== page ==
Central Council

WEN - Gender Responsive Policy Making and Budgeting

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Dr Leonora Risse

Dr Ramona Vijeyarasa

The value of placing a “gender lens” on economic policy and budget design is gaining stronger attention in the Australian policy environment.

In recognition of the growing interest in Gender Responsive Budgeting at the Federal Government level and among various State Governments in Australia, the Women in Economics Network has organised a two-part online event on the purpose and practice of Gender Responsive Budgeting.  

All members and supporters of the Economic Society of Australia (ESA) and Women in Economics Network (WEN) are warmly invited to this second online webinar, organised by the New South Wales Branch of WEN.

This second webinar will focus on the need for gender mainstreaming and explore how Australia compares with other countries on gender equality, how to design gender responsive legislation, policies and budgets in the Australian context and the institutional reforms required to see greater progress in gender equality.   

Join our panelists to hear about their perspectives on gender responsive legislating, policymaking and budgeting and the importance of mainstreaming gender impact assessments.

Meet our Panellists 

Dr Leonora Risse, RMIT University and WEN

Dr Risse is an economist who specialises in gender equality. Her research focuses on understanding gender differentials in the workforce and identifying evidence-based ways to close these gender gaps. Her research experience extends to issues of wellbeing and disadvantage, labour economics, demographic economics, and economic psychology. She is a Research Fellow with the Women’s Leadership Institute Australia, and recently spent time in residence at Harvard University as a Research Fellow with the Women and Public Policy Program. She is a Senior Lecturer in Economics at RMI, is a co-founder of the Women in Economics Network (WEN) in Australia and currently serves as the WEN National Chair.



Dr Ramona Vijeyarasa, UTS

Dr Vijeyarasa is the architect behind the Gender Legislative Index, the first comprehensive IT-based tool to make legislation work more effectively to improve women's lives. Her work innovatively combines law, engineering, and data science to reinvigorate decades-long debates about the law's role in addressing gender inequality. A Senior Lecturer in the Faculty of Law at the University of Technology Sydney, Dr Vijeyarasa’s research is informed by a decade working in civil society. She was the 2020-2022 Women's Leadership Institute Australia Research Fellow, a Runner-up in the 2021 Letten Prize, and has research grants and awards from New York University, the Academy of the Social Sciences in Australia, and the Australian Department of Foreign Affairs and Trade. She recently welcomed the release of her latest book, The Woman President.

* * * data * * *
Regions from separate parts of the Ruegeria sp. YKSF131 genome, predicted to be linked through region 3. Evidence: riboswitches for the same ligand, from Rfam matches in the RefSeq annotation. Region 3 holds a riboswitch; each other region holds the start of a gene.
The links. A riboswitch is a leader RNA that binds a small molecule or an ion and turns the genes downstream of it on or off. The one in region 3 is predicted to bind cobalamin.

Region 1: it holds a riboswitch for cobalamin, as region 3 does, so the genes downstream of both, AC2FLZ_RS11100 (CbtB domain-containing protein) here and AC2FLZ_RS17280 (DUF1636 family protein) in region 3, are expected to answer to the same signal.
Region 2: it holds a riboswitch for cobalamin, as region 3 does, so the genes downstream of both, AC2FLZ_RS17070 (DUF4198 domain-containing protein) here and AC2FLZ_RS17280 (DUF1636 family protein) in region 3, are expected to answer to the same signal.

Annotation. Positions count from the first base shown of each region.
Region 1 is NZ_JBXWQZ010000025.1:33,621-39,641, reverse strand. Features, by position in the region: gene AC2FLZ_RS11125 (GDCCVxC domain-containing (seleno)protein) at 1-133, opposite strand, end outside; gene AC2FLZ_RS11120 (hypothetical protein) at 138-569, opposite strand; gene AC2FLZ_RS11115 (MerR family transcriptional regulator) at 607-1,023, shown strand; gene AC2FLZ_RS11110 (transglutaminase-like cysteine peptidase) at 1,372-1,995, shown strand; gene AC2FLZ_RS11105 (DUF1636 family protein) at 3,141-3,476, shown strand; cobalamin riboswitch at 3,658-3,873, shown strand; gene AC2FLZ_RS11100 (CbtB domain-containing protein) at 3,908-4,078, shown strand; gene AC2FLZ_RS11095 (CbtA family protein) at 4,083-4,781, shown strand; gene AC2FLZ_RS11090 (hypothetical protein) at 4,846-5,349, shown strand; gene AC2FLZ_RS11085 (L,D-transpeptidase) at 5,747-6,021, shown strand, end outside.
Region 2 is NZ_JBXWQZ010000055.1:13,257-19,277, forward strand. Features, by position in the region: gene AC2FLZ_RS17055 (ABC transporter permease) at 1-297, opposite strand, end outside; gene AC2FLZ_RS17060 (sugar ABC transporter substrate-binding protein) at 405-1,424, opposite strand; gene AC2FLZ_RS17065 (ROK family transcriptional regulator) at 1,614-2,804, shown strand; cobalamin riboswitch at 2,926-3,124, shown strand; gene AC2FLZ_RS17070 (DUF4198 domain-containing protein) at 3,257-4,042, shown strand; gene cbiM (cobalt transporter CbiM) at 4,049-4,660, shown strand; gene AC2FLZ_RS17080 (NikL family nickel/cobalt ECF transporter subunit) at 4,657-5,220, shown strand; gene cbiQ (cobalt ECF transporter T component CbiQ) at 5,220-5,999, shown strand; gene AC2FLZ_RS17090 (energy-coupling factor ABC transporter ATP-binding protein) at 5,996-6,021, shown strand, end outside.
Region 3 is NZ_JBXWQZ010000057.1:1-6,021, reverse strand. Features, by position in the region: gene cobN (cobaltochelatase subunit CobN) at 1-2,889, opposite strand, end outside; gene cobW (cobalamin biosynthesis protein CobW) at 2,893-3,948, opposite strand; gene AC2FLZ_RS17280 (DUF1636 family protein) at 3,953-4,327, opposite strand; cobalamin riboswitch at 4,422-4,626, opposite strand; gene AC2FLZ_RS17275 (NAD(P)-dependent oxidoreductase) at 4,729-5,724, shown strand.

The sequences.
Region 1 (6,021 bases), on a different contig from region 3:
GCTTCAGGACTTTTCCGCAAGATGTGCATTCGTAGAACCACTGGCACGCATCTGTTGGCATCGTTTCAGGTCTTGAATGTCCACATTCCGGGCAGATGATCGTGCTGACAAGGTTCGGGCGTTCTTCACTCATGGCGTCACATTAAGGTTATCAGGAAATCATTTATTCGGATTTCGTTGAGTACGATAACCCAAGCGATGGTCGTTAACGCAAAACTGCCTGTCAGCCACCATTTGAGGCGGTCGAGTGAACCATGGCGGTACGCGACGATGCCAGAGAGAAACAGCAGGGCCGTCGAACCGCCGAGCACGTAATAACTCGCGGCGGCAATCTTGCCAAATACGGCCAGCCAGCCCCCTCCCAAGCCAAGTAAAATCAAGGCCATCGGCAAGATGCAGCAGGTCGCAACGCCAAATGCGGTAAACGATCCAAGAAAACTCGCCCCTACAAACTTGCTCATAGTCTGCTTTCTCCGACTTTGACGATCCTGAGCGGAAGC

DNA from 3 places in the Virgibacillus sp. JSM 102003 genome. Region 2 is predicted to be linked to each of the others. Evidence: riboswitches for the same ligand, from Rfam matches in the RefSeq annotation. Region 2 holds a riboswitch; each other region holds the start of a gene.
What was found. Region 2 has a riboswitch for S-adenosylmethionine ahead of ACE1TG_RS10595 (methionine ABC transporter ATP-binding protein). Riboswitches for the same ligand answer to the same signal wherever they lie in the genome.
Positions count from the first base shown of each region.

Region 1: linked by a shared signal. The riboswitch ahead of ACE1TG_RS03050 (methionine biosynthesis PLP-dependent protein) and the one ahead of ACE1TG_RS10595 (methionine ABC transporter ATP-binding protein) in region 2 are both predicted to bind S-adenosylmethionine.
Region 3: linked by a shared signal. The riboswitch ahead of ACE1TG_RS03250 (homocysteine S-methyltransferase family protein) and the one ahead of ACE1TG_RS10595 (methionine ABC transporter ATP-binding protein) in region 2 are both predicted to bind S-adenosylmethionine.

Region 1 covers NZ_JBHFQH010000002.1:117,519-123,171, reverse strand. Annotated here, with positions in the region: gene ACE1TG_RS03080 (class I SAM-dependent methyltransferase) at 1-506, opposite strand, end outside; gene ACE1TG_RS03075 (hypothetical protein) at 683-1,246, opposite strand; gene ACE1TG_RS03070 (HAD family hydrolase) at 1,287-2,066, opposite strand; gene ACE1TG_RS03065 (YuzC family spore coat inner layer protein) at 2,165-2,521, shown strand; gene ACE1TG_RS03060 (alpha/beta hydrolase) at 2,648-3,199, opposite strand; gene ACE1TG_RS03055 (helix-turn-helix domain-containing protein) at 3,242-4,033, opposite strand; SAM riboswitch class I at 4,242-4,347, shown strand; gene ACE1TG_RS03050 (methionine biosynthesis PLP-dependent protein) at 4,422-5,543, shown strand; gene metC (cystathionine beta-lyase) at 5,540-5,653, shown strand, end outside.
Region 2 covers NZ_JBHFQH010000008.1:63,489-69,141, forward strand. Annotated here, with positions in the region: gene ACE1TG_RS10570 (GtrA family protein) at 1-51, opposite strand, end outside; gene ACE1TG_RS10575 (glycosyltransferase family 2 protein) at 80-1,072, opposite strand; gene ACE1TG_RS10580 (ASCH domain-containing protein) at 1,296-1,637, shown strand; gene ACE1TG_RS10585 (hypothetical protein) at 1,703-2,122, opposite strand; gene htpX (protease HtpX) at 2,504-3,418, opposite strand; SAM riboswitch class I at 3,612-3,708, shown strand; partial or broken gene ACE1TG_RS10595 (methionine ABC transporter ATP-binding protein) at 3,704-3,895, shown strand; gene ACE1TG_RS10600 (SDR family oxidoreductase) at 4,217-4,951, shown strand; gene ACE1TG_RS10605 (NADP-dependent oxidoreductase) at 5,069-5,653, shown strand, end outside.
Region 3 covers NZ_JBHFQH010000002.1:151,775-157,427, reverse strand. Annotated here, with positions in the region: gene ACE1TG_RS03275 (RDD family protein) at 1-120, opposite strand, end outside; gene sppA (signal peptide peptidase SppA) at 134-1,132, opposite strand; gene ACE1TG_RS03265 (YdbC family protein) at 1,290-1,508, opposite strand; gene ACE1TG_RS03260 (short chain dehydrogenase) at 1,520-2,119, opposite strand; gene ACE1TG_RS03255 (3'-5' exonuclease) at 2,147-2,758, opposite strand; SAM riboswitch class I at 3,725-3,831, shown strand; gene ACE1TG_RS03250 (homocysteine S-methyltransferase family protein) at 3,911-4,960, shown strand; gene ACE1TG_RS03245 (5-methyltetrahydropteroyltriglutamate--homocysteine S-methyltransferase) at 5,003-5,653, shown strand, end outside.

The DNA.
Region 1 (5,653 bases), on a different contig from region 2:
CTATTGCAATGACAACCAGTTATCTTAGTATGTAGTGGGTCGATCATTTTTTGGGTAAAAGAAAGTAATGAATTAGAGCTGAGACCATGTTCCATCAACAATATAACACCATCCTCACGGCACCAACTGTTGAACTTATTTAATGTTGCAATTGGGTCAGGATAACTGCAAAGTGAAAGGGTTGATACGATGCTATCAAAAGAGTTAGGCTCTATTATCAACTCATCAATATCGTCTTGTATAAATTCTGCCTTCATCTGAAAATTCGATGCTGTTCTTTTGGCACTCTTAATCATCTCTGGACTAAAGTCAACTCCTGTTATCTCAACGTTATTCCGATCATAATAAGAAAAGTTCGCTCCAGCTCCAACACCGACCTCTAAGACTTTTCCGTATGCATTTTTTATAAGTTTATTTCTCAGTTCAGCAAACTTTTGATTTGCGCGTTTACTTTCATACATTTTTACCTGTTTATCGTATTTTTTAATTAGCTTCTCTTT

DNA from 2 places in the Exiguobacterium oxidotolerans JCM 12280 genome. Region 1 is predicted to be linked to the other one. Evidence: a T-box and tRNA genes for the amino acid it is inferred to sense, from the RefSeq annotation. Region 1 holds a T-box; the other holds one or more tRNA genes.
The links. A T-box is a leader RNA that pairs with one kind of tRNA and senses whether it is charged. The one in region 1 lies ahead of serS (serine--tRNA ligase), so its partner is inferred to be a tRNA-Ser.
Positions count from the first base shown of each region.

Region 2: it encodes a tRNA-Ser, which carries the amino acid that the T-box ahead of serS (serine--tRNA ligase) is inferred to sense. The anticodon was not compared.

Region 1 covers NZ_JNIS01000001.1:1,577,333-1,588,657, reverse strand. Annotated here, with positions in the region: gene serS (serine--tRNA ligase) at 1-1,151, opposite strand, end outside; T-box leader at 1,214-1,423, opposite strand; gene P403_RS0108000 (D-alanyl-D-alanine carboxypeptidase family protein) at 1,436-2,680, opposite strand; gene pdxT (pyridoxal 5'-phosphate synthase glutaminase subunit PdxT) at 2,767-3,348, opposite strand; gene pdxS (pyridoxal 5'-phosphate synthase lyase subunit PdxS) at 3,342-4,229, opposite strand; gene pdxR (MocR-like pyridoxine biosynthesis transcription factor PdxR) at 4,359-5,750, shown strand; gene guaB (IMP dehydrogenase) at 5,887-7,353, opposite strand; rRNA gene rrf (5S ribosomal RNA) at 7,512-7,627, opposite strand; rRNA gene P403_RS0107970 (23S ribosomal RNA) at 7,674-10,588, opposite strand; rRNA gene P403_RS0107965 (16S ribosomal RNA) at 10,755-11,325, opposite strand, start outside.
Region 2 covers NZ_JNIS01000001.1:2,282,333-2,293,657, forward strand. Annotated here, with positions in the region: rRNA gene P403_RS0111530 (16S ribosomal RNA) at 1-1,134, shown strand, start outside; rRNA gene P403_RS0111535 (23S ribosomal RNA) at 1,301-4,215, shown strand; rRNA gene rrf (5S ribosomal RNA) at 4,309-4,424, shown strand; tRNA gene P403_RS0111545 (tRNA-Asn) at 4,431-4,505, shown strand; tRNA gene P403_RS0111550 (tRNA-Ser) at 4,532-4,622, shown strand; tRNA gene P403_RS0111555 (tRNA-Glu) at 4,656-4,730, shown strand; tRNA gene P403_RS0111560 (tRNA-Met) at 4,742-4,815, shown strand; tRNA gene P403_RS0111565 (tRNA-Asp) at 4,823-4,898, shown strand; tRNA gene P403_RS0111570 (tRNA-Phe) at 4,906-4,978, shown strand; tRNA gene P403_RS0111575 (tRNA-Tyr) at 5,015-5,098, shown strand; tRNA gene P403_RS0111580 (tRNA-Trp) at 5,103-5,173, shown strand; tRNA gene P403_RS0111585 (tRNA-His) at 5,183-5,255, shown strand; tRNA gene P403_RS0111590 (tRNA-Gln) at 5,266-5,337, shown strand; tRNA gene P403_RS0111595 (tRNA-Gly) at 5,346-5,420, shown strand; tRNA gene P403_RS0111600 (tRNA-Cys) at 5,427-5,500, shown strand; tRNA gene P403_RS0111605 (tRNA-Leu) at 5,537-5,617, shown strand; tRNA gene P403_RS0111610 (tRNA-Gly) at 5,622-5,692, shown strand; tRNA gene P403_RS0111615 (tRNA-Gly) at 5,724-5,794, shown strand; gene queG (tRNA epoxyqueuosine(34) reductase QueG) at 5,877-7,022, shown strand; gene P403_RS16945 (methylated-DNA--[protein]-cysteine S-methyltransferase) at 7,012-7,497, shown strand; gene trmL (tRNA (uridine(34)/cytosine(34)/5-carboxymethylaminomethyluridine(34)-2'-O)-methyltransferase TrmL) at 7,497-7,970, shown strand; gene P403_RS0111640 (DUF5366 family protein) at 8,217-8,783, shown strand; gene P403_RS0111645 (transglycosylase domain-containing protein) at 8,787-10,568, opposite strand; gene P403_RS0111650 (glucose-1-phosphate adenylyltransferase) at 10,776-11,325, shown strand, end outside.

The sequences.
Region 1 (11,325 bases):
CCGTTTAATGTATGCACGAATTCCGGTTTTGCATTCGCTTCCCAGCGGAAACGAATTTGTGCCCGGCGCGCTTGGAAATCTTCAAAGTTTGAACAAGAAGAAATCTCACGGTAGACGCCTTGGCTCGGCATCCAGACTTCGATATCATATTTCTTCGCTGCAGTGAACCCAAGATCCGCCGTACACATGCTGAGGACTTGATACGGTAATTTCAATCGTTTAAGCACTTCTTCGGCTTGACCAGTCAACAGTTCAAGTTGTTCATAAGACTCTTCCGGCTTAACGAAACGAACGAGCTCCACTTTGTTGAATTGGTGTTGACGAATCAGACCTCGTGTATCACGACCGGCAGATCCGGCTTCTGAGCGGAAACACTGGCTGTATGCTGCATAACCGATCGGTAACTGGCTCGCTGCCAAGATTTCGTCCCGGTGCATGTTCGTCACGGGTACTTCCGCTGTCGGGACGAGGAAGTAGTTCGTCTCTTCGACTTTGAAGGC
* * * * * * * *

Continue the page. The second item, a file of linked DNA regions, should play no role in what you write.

Mr Nick Wood, NSW Treasury

Mr Wood is the Director of Long-Term Modelling at NSW Treasury and supports policy development and economic and budget management through data-based research and analysis. Together with his team, he recently released a paper on Women’s economic opportunities in the NSW labour market and the impact of early childhood education and care. This paper brings together research on the drivers of unequal economic outcomes between women and men, and uses this to develop a modelling framework which is then used to assess the impact of the NSW and Commonwealth Government's transformational reforms to early childhood education and care. This paper is one of the key outputs of the NSW Women’s Economic Opportunities Review, with the broader range of materials and outcomes also released alongside the NSW Budget this year. 



Moderator: Chirine Dada, Australian Energy Market Commission (AEMC)

Chirine is an economist and public policy strategist, with over 14 years’ experience in senior advisory positions across economic regulation and economic policy, including at the Independent Pricing and Regulatory Tribunal of NSW and in the NSW Government. She has led the end-to-end delivery of complex and sensitive economic reforms across a range of policy portfolios in the NSW Government, including the introduction of a contestable market in the vocational education sector; economic assessments of innovative debt and equity products for businesses seeking capital raising in future job creation industries, and setting efficient water prices for customers in regional New South Wales during a period of drought. Chirine is a natural advocate, a mentor to junior professionals, and a former fellow of Senate at the University of Sydney.


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